Friday, September 29, 2023

Wordle Cheats

"Many Wordle users cheat to win, says mathematics expert". 

Direct link to academic article: "Wordle: A Microcosm of Life. Luck, Skill, Cheating, Loyalty, and Influence!"

Early Detection Of Alzheiimer's?

"In a large-scale study, CU Anschutz researchers find promise in early detection of dementia with brainwave-monitoring device"

Wednesday, September 27, 2023

Hsieh Forbes Column: "Some Physicians Receive Thousands Of Dollars A Year From Drug Companies; Should You Be Concerned?"

My latest Forbes column is now out: "Some Physicians Receive Thousands Of Dollars A Year From Drug Companies; Should You Be Concerned?"

I discuss the federal Open Payments database which tabulates financial interactions between physicians and drug/medical device companies. I also discuss how patients should be cautious about interpreting what they learn about their doctors, and whether such payments constitute a conflict of interest.

NYPD RoboCop

"The NYPD is deploying a 420-pound robocop to roam Times Square's subway station"

Tuesday, September 26, 2023

AlphaFold Update

"AlphaFold tool pinpoints protein mutations that cause disease"


"The loss of dark skies is so painful, astronomers coined a new term for it"

Friday, September 22, 2023

2023 Astronomy Photos

"Some Stunning Shots From the Astronomy Photographer of the Year 2023 Competition"

2023 Ig Nobels

"The 2023 Ig Nobel Prize Winners".  I liked the Medicine prize winner: 


Thursday, September 21, 2023

Artificial Womb Update

"Human trials of artificial wombs could start soon. Here’s what you need to know"

ChatGPT Diagnosis

"A boy saw 17 doctors over 3 years for chronic pain. ChatGPT found the diagnosis"

Wednesday, September 20, 2023

Unification Day

September 20 is Unification Day.


Improving Medical Education

"Pilots regularly train on simulators: Why don't doctors?"

Tuesday, September 19, 2023

Airless Bicycle Tires

"Airless bike tires made with NASA technology are now on sale". (Via H.R.)

AI Cancer Detection

"AI Equals Human Radiologists at Interpreting Breast Cancer Scans"

Thursday, September 14, 2023

Wednesday, September 13, 2023

Tuesday, September 12, 2023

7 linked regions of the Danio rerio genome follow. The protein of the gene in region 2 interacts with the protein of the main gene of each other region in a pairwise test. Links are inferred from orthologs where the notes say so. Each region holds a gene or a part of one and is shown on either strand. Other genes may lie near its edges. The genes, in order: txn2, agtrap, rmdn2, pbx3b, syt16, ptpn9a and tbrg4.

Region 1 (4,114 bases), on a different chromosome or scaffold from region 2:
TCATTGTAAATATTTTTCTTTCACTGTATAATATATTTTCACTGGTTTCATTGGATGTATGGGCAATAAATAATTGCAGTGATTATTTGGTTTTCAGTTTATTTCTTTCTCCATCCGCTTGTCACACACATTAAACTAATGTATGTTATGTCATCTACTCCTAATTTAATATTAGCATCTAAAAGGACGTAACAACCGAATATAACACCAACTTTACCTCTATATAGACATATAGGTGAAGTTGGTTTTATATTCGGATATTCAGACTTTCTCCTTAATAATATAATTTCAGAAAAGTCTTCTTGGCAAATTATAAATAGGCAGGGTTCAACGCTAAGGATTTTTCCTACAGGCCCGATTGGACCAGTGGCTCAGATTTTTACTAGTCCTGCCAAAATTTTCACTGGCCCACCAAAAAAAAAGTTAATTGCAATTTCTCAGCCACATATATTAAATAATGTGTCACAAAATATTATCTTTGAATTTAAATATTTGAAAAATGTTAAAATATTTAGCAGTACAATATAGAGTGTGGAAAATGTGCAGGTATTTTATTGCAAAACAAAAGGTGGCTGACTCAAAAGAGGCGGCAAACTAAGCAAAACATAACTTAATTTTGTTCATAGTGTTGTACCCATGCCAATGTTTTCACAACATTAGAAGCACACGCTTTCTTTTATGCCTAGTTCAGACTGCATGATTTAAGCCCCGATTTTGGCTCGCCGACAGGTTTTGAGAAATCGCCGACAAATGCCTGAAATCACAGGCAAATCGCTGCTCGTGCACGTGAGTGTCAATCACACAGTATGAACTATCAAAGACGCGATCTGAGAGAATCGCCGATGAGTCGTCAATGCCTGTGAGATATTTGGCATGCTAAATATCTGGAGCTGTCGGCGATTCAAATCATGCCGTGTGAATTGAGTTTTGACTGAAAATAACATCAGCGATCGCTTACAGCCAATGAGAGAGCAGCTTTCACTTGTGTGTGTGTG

Light Posting

Admin note: Posting may continue to be lighter than usual for the next several days.

Monday, September 11, 2023

Thursday, September 07, 2023

Scissors Congruence

"A brief illustrated guide to 'scissors congruence' -- an ancient geometric idea that’s still fueling cutting-edge mathematical research"

Wednesday, September 06, 2023

Star Colors

"The Colors of Stars, Explained"

Tuesday, September 05, 2023

Sounds Of Snoopy

Making the sounds effects for a video clip of "Snoopy Making Pizza". Love it!

Monday, September 04, 2023

Friday, September 01, 2023

Protectionism 2.0

South Korea: 1) Robots replacing humans -- no problem. 2) Foreign (Chinese) robots replacing domestic (South Korean) robots -- NO WAY!

Stronger Concrete

"Scientists brew stronger concrete with coffee grounds"

Thursday, August 31, 2023

Light Posting Notice

Admin note: Posting may be much lighter than usual the next several days due to external obligations.

Lemon Juice And The Bank Robber

An awkward moment in US crime history:

McArthur Wheeler was not a good bank robber. On 19 April 1995, he raided two Pittsburgh banks, one after another, in broad daylight and without any disguise. The local police distributed security camera images and arrested McArthur in the early hours of the morning. 'But I wore the juice,' an incredulous Wheeler exclaimed when apprehended. He explained that knowing it worked as invisible ink, he had covered his face with lemon juice to make it invisible to the cameras.

Tuesday, August 29, 2023

Dropbox Abuse

"Too many users abused unlimited Dropbox plans, so they're getting limits"

Cryptocurrency Tax Update

"IRS proposes new crypto tax rules"

Friday, August 25, 2023

Fake AirPods

"How to tell if your AirPods are fake"